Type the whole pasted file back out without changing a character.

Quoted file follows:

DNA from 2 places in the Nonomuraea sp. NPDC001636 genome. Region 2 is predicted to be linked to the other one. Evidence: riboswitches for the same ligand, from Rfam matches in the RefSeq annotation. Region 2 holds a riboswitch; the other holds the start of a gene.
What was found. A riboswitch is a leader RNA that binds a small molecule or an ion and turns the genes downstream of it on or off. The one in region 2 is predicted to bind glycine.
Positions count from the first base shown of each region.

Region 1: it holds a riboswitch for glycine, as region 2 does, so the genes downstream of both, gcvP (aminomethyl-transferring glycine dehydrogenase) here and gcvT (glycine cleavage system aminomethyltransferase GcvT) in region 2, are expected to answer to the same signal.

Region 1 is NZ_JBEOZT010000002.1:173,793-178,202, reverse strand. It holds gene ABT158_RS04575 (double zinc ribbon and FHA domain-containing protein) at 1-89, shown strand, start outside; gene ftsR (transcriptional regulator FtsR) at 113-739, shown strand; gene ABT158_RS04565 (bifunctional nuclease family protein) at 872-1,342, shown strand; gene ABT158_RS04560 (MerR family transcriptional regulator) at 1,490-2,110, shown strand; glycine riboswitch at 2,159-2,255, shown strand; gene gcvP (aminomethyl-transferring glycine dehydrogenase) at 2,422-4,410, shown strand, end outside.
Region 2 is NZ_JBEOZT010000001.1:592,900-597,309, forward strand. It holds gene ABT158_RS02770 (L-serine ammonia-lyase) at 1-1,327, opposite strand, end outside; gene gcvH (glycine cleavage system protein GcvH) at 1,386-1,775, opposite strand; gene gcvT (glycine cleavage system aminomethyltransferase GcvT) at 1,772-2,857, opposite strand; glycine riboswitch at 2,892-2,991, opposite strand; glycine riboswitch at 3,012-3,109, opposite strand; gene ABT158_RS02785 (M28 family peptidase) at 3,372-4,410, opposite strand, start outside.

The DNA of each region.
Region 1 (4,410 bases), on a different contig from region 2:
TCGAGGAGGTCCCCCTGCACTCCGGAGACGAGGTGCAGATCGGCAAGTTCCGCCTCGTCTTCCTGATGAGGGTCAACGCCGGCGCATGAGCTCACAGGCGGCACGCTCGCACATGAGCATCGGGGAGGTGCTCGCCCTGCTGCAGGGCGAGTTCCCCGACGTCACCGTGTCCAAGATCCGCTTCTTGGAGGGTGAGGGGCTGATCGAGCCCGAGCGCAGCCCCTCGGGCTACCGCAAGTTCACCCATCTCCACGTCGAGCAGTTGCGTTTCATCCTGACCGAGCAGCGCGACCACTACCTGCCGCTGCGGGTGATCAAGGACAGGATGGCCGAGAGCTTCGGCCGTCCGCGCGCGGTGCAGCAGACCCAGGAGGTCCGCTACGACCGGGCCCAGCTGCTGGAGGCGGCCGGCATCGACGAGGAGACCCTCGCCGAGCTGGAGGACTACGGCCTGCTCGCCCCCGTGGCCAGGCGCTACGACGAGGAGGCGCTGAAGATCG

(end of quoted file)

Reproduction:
DNA from 2 places in the Nonomuraea sp. NPDC001636 genome. Region 2 is predicted to be linked to the other one. Evidence: riboswitches for the same ligand, from Rfam matches in the RefSeq annotation. Region 2 holds a riboswitch; the other holds the start of a gene.
What was found. A riboswitch is a leader RNA that binds a small molecule or an ion and turns the genes downstream of it on or off. The one in region 2 is predicted to bind glycine.
Positions count from the first base shown of each region.

Region 1: it holds a riboswitch for glycine, as region 2 does, so the genes downstream of both, gcvP (aminomethyl-transferring glycine dehydrogenase) here and gcvT (glycine cleavage system aminomethyltransferase GcvT) in region 2, are expected to answer to the same signal.

Region 1 is NZ_JBEOZT010000002.1:173,793-178,202, reverse strand. It holds gene ABT158_RS04575 (double zinc ribbon and FHA domain-containing protein) at 1-89, shown strand, start outside; gene ftsR (transcriptional regulator FtsR) at 113-739, shown strand; gene ABT158_RS04565 (bifunctional nuclease family protein) at 872-1,342, shown strand; gene ABT158_RS04560 (MerR family transcriptional regulator) at 1,490-2,110, shown strand; glycine riboswitch at 2,159-2,255, shown strand; gene gcvP (aminomethyl-transferring glycine dehydrogenase) at 2,422-4,410, shown strand, end outside.
Region 2 is NZ_JBEOZT010000001.1:592,900-597,309, forward strand. It holds gene ABT158_RS02770 (L-serine ammonia-lyase) at 1-1,327, opposite strand, end outside; gene gcvH (glycine cleavage system protein GcvH) at 1,386-1,775, opposite strand; gene gcvT (glycine cleavage system aminomethyltransferase GcvT) at 1,772-2,857, opposite strand; glycine riboswitch at 2,892-2,991, opposite strand; glycine riboswitch at 3,012-3,109, opposite strand; gene ABT158_RS02785 (M28 family peptidase) at 3,372-4,410, opposite strand, start outside.

The DNA of each region.
Region 1 (4,410 bases), on a different contig from region 2:
TCGAGGAGGTCCCCCTGCACTCCGGAGACGAGGTGCAGATCGGCAAGTTCCGCCTCGTCTTCCTGATGAGGGTCAACGCCGGCGCATGAGCTCACAGGCGGCACGCTCGCACATGAGCATCGGGGAGGTGCTCGCCCTGCTGCAGGGCGAGTTCCCCGACGTCACCGTGTCCAAGATCCGCTTCTTGGAGGGTGAGGGGCTGATCGAGCCCGAGCGCAGCCCCTCGGGCTACCGCAAGTTCACCCATCTCCACGTCGAGCAGTTGCGTTTCATCCTGACCGAGCAGCGCGACCACTACCTGCCGCTGCGGGTGATCAAGGACAGGATGGCCGAGAGCTTCGGCCGTCCGCGCGCGGTGCAGCAGACCCAGGAGGTCCGCTACGACCGGGCCCAGCTGCTGGAGGCGGCCGGCATCGACGAGGAGACCCTCGCCGAGCTGGAGGACTACGGCCTGCTCGCCCCCGTGGCCAGGCGCTACGACGAGGAGGCGCTGAAGATCG